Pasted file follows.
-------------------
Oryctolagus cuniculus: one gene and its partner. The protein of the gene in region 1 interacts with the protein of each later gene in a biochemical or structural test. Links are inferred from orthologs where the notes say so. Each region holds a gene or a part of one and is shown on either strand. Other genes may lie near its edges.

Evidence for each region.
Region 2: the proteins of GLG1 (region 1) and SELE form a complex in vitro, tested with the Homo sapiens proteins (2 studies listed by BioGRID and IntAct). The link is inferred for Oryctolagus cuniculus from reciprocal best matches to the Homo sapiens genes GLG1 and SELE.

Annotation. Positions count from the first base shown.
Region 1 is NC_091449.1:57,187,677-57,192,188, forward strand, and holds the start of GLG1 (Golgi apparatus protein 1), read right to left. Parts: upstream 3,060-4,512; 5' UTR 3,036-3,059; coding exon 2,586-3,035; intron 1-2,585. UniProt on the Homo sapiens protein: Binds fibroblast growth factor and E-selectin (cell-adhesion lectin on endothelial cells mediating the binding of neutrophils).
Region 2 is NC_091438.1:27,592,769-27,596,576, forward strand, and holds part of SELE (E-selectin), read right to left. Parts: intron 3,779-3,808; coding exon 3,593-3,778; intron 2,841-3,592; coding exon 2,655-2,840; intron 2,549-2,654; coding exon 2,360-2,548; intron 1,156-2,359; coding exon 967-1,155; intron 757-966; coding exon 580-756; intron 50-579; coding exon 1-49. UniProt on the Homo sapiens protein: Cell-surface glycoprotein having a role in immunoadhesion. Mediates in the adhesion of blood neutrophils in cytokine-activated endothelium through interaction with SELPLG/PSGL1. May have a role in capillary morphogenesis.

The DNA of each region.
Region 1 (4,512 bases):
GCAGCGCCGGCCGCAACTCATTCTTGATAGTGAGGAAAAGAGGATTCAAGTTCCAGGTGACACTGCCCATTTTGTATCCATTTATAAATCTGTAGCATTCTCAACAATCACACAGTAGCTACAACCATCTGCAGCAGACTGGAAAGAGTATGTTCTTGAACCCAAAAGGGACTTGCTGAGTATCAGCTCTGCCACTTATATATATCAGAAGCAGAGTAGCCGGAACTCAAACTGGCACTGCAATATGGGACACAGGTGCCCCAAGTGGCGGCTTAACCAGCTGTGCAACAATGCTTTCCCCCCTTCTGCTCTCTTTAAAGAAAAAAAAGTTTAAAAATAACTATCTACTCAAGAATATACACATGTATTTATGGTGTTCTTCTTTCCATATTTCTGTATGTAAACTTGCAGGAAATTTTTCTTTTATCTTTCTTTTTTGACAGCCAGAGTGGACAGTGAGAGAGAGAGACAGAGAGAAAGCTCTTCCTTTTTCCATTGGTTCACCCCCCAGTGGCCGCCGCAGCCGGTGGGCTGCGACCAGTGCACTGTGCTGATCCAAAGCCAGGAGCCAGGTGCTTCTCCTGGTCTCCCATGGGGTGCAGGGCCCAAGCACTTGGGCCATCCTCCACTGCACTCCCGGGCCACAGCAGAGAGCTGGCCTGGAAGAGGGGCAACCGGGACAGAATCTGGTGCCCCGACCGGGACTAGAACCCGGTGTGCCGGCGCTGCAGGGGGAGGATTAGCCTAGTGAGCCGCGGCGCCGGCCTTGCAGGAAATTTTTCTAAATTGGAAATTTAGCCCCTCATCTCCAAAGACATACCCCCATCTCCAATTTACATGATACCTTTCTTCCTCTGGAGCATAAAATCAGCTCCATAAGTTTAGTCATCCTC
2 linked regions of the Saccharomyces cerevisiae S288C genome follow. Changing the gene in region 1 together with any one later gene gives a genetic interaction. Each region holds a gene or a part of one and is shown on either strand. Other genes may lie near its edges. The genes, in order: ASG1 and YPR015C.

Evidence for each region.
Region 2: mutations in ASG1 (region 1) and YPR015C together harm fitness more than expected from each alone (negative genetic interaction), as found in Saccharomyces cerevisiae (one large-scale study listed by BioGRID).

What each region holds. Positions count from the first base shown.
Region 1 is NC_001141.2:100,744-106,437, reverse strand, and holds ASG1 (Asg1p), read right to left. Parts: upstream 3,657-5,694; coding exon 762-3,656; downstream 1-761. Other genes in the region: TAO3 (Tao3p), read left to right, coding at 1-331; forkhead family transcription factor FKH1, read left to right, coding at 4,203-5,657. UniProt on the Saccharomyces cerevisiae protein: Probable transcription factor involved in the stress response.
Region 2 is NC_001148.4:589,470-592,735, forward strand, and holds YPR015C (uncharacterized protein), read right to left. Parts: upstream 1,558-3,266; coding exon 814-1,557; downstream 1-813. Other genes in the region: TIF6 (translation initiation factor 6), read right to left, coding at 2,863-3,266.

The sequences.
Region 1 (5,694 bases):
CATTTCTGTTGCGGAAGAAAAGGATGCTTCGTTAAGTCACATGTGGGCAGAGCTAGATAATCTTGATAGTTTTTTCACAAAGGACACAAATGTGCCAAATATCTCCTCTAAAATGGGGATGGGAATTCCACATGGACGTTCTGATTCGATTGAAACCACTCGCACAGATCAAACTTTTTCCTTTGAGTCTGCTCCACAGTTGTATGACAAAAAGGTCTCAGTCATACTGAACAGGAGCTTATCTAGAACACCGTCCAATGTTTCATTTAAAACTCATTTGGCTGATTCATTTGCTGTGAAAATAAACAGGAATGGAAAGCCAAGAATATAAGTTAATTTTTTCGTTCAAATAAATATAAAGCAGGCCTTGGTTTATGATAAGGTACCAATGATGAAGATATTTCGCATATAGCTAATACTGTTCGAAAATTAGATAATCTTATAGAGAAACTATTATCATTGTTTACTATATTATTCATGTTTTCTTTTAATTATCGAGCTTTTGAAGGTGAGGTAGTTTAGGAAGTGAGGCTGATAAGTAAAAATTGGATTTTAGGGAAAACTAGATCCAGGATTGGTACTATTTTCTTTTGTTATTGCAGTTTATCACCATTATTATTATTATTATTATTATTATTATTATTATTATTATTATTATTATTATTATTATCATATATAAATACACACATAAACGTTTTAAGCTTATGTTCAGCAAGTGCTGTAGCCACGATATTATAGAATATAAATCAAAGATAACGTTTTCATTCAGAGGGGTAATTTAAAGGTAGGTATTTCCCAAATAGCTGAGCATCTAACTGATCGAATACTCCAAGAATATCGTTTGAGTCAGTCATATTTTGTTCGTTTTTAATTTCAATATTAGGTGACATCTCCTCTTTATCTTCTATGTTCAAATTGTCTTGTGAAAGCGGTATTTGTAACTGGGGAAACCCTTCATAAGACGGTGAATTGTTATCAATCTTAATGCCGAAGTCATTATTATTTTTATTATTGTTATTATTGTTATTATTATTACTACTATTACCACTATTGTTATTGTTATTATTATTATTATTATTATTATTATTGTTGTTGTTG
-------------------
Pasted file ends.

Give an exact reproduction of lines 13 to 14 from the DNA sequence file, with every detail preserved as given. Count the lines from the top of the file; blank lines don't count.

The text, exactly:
What each region holds. Positions count from the first base shown.
Region 1 is NC_001141.2:100,744-106,437, reverse strand, and holds ASG1 (Asg1p), read right to left. Parts: upstream 3,657-5,694; coding exon 762-3,656; downstream 1-761. Other genes in the region: TAO3 (Tao3p), read left to right, coding at 1-331; forkhead family transcription factor FKH1, read left to right, coding at 4,203-5,657. UniProt on the Saccharomyces cerevisiae protein: Probable transcription factor involved in the stress response.